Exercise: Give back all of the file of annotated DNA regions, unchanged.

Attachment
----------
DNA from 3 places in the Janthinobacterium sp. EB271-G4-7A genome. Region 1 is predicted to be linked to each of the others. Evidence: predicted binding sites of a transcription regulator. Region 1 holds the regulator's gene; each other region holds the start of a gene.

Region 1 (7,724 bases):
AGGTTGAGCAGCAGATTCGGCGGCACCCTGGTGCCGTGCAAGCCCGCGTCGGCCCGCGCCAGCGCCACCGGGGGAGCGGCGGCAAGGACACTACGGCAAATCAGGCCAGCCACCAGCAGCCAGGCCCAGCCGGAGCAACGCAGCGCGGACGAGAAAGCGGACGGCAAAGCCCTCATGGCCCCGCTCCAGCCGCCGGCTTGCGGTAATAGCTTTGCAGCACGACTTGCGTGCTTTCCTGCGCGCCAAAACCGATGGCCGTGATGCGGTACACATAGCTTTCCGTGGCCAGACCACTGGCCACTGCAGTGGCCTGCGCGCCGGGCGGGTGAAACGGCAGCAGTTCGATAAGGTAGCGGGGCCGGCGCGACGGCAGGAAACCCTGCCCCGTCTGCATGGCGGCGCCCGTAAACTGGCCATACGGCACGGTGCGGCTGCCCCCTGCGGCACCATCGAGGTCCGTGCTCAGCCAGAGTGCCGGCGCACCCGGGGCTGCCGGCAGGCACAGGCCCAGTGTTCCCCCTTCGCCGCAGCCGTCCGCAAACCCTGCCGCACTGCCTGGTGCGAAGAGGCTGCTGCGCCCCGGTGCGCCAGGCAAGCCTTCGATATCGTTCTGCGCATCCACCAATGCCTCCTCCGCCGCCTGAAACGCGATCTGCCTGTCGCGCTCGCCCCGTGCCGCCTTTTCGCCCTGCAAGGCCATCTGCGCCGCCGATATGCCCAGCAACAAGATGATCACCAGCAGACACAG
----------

DNA from 3 places in the Janthinobacterium sp. EB271-G4-7A genome. Region 1 is predicted to be linked to each of the others. Evidence: predicted binding sites of a transcription regulator. Region 1 holds the regulator's gene; each other region holds the start of a gene.

Region 1 (7,724 bases):
AGGTTGAGCAGCAGATTCGGCGGCACCCTGGTGCCGTGCAAGCCCGCGTCGGCCCGCGCCAGCGCCACCGGGGGAGCGGCGGCAAGGACACTACGGCAAATCAGGCCAGCCACCAGCAGCCAGGCCCAGCCGGAGCAACGCAGCGCGGACGAGAAAGCGGACGGCAAAGCCCTCATGGCCCCGCTCCAGCCGCCGGCTTGCGGTAATAGCTTTGCAGCACGACTTGCGTGCTTTCCTGCGCGCCAAAACCGATGGCCGTGATGCGGTACACATAGCTTTCCGTGGCCAGACCACTGGCCACTGCAGTGGCCTGCGCGCCGGGCGGGTGAAACGGCAGCAGTTCGATAAGGTAGCGGGGCCGGCGCGACGGCAGGAAACCCTGCCCCGTCTGCATGGCGGCGCCCGTAAACTGGCCATACGGCACGGTGCGGCTGCCCCCTGCGGCACCATCGAGGTCCGTGCTCAGCCAGAGTGCCGGCGCACCCGGGGCTGCCGGCAGGCACAGGCCCAGTGTTCCCCCTTCGCCGCAGCCGTCCGCAAACCCTGCCGCACTGCCTGGTGCGAAGAGGCTGCTGCGCCCCGGTGCGCCAGGCAAGCCTTCGATATCGTTCTGCGCATCCACCAATGCCTCCTCCGCCGCCTGAAACGCGATCTGCCTGTCGCGCTCGCCCCGTGCCGCCTTTTCGCCCTGCAAGGCCATCTGCGCCGCCGATATGCCCAGCAACAAGATGATCACCAGCAGACACAG